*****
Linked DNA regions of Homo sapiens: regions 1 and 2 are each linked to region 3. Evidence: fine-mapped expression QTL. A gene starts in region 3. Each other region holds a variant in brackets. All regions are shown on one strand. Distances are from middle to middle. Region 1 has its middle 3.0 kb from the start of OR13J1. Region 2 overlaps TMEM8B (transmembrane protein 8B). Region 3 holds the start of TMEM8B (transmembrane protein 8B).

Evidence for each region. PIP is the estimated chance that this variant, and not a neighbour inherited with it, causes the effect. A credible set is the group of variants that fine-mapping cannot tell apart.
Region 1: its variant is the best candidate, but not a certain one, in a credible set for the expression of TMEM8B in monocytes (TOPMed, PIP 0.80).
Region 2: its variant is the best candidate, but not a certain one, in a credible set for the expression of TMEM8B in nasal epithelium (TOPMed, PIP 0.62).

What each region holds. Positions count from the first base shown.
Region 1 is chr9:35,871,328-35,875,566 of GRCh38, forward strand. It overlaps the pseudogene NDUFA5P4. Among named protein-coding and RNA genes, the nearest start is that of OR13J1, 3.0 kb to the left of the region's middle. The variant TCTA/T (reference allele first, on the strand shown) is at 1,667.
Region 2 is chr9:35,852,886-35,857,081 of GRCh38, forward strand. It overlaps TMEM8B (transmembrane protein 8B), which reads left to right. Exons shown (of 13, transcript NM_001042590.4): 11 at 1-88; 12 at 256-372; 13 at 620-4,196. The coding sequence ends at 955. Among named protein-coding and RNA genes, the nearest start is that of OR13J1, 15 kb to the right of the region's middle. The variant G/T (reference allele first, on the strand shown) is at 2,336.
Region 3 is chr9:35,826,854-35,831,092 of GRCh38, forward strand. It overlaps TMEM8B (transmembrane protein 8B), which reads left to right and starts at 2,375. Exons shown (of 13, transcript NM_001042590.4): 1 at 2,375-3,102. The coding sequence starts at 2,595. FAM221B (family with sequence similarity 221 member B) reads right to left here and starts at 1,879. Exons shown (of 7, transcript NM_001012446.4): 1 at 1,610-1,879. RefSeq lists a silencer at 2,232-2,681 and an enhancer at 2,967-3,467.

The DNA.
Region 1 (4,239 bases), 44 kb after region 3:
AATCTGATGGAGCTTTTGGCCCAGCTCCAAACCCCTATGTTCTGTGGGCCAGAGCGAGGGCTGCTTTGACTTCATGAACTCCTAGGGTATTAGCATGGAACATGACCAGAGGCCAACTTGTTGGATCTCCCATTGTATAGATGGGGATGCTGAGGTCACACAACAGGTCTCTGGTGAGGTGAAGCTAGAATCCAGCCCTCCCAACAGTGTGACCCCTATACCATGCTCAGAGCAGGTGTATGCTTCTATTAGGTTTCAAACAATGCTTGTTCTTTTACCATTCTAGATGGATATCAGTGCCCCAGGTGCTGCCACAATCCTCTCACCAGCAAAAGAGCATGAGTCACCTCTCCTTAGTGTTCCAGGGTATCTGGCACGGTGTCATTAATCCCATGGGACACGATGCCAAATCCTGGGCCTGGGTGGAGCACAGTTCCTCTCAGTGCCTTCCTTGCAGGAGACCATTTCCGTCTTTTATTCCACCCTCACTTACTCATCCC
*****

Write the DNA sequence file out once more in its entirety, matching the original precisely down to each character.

Linked DNA regions of Homo sapiens: regions 1 and 2 are each linked to region 3. Evidence: fine-mapped expression QTL. A gene starts in region 3. Each other region holds a variant in brackets. All regions are shown on one strand. Distances are from middle to middle. Region 1 has its middle 3.0 kb from the start of OR13J1. Region 2 overlaps TMEM8B (transmembrane protein 8B). Region 3 holds the start of TMEM8B (transmembrane protein 8B).

Evidence for each region. PIP is the estimated chance that this variant, and not a neighbour inherited with it, causes the effect. A credible set is the group of variants that fine-mapping cannot tell apart.
Region 1: its variant is the best candidate, but not a certain one, in a credible set for the expression of TMEM8B in monocytes (TOPMed, PIP 0.80).
Region 2: its variant is the best candidate, but not a certain one, in a credible set for the expression of TMEM8B in nasal epithelium (TOPMed, PIP 0.62).

What each region holds. Positions count from the first base shown.
Region 1 is chr9:35,871,328-35,875,566 of GRCh38, forward strand. It overlaps the pseudogene NDUFA5P4. Among named protein-coding and RNA genes, the nearest start is that of OR13J1, 3.0 kb to the left of the region's middle. The variant TCTA/T (reference allele first, on the strand shown) is at 1,667.
Region 2 is chr9:35,852,886-35,857,081 of GRCh38, forward strand. It overlaps TMEM8B (transmembrane protein 8B), which reads left to right. Exons shown (of 13, transcript NM_001042590.4): 11 at 1-88; 12 at 256-372; 13 at 620-4,196. The coding sequence ends at 955. Among named protein-coding and RNA genes, the nearest start is that of OR13J1, 15 kb to the right of the region's middle. The variant G/T (reference allele first, on the strand shown) is at 2,336.
Region 3 is chr9:35,826,854-35,831,092 of GRCh38, forward strand. It overlaps TMEM8B (transmembrane protein 8B), which reads left to right and starts at 2,375. Exons shown (of 13, transcript NM_001042590.4): 1 at 2,375-3,102. The coding sequence starts at 2,595. FAM221B (family with sequence similarity 221 member B) reads right to left here and starts at 1,879. Exons shown (of 7, transcript NM_001012446.4): 1 at 1,610-1,879. RefSeq lists a silencer at 2,232-2,681 and an enhancer at 2,967-3,467.

The DNA.
Region 1 (4,239 bases), 44 kb after region 3:
AATCTGATGGAGCTTTTGGCCCAGCTCCAAACCCCTATGTTCTGTGGGCCAGAGCGAGGGCTGCTTTGACTTCATGAACTCCTAGGGTATTAGCATGGAACATGACCAGAGGCCAACTTGTTGGATCTCCCATTGTATAGATGGGGATGCTGAGGTCACACAACAGGTCTCTGGTGAGGTGAAGCTAGAATCCAGCCCTCCCAACAGTGTGACCCCTATACCATGCTCAGAGCAGGTGTATGCTTCTATTAGGTTTCAAACAATGCTTGTTCTTTTACCATTCTAGATGGATATCAGTGCCCCAGGTGCTGCCACAATCCTCTCACCAGCAAAAGAGCATGAGTCACCTCTCCTTAGTGTTCCAGGGTATCTGGCACGGTGTCATTAATCCCATGGGACACGATGCCAAATCCTGGGCCTGGGTGGAGCACAGTTCCTCTCAGTGCCTTCCTTGCAGGAGACCATTTCCGTCTTTTATTCCACCCTCACTTACTCATCCC